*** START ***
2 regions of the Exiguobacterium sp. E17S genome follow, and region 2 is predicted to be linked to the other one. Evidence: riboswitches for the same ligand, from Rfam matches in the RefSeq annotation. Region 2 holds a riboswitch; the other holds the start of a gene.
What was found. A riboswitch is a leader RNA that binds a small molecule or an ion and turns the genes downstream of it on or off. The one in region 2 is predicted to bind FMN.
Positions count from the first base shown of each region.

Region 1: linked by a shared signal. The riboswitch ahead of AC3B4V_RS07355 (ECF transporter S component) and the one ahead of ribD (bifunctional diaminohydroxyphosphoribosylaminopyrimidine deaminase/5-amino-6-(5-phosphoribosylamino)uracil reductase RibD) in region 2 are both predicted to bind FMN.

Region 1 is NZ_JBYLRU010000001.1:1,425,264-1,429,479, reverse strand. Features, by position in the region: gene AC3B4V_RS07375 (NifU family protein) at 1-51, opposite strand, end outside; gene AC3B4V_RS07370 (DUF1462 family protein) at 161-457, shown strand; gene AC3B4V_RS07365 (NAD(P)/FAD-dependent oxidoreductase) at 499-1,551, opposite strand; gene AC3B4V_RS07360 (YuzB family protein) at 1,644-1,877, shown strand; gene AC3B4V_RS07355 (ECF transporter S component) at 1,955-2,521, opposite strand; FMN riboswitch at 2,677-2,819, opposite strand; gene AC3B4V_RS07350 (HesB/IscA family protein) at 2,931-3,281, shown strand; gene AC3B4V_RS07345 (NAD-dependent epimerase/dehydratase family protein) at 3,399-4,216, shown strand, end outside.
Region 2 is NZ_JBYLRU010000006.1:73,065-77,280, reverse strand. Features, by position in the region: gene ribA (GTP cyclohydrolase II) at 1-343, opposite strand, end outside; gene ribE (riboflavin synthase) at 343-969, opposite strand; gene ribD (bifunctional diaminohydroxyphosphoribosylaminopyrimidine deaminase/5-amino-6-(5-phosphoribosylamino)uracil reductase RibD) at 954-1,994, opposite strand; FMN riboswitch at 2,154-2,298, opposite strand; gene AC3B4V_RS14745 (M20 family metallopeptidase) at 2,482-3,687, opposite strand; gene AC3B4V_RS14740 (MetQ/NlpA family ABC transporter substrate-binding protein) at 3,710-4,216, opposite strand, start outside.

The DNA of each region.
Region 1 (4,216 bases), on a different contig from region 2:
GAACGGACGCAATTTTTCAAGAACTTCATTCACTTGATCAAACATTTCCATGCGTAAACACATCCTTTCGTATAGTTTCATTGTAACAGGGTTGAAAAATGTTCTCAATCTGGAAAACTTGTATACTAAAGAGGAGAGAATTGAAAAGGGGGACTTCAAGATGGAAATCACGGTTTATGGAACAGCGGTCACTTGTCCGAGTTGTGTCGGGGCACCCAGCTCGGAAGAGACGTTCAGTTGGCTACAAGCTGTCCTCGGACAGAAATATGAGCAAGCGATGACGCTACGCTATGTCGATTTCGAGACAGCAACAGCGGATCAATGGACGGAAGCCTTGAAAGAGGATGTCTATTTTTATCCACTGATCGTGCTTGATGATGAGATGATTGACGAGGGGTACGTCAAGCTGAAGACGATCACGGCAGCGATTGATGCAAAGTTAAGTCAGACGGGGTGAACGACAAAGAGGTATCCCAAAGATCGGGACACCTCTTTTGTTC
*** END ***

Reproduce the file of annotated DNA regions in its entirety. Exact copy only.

2 regions of the Exiguobacterium sp. E17S genome follow, and region 2 is predicted to be linked to the other one. Evidence: riboswitches for the same ligand, from Rfam matches in the RefSeq annotation. Region 2 holds a riboswitch; the other holds the start of a gene.
What was found. A riboswitch is a leader RNA that binds a small molecule or an ion and turns the genes downstream of it on or off. The one in region 2 is predicted to bind FMN.
Positions count from the first base shown of each region.

Region 1: linked by a shared signal. The riboswitch ahead of AC3B4V_RS07355 (ECF transporter S component) and the one ahead of ribD (bifunctional diaminohydroxyphosphoribosylaminopyrimidine deaminase/5-amino-6-(5-phosphoribosylamino)uracil reductase RibD) in region 2 are both predicted to bind FMN.

Region 1 is NZ_JBYLRU010000001.1:1,425,264-1,429,479, reverse strand. Features, by position in the region: gene AC3B4V_RS07375 (NifU family protein) at 1-51, opposite strand, end outside; gene AC3B4V_RS07370 (DUF1462 family protein) at 161-457, shown strand; gene AC3B4V_RS07365 (NAD(P)/FAD-dependent oxidoreductase) at 499-1,551, opposite strand; gene AC3B4V_RS07360 (YuzB family protein) at 1,644-1,877, shown strand; gene AC3B4V_RS07355 (ECF transporter S component) at 1,955-2,521, opposite strand; FMN riboswitch at 2,677-2,819, opposite strand; gene AC3B4V_RS07350 (HesB/IscA family protein) at 2,931-3,281, shown strand; gene AC3B4V_RS07345 (NAD-dependent epimerase/dehydratase family protein) at 3,399-4,216, shown strand, end outside.
Region 2 is NZ_JBYLRU010000006.1:73,065-77,280, reverse strand. Features, by position in the region: gene ribA (GTP cyclohydrolase II) at 1-343, opposite strand, end outside; gene ribE (riboflavin synthase) at 343-969, opposite strand; gene ribD (bifunctional diaminohydroxyphosphoribosylaminopyrimidine deaminase/5-amino-6-(5-phosphoribosylamino)uracil reductase RibD) at 954-1,994, opposite strand; FMN riboswitch at 2,154-2,298, opposite strand; gene AC3B4V_RS14745 (M20 family metallopeptidase) at 2,482-3,687, opposite strand; gene AC3B4V_RS14740 (MetQ/NlpA family ABC transporter substrate-binding protein) at 3,710-4,216, opposite strand, start outside.

The DNA of each region.
Region 1 (4,216 bases), on a different contig from region 2:
GAACGGACGCAATTTTTCAAGAACTTCATTCACTTGATCAAACATTTCCATGCGTAAACACATCCTTTCGTATAGTTTCATTGTAACAGGGTTGAAAAATGTTCTCAATCTGGAAAACTTGTATACTAAAGAGGAGAGAATTGAAAAGGGGGACTTCAAGATGGAAATCACGGTTTATGGAACAGCGGTCACTTGTCCGAGTTGTGTCGGGGCACCCAGCTCGGAAGAGACGTTCAGTTGGCTACAAGCTGTCCTCGGACAGAAATATGAGCAAGCGATGACGCTACGCTATGTCGATTTCGAGACAGCAACAGCGGATCAATGGACGGAAGCCTTGAAAGAGGATGTCTATTTTTATCCACTGATCGTGCTTGATGATGAGATGATTGACGAGGGGTACGTCAAGCTGAAGACGATCACGGCAGCGATTGATGCAAAGTTAAGTCAGACGGGGTGAACGACAAAGAGGTATCCCAAAGATCGGGACACCTCTTTTGTTC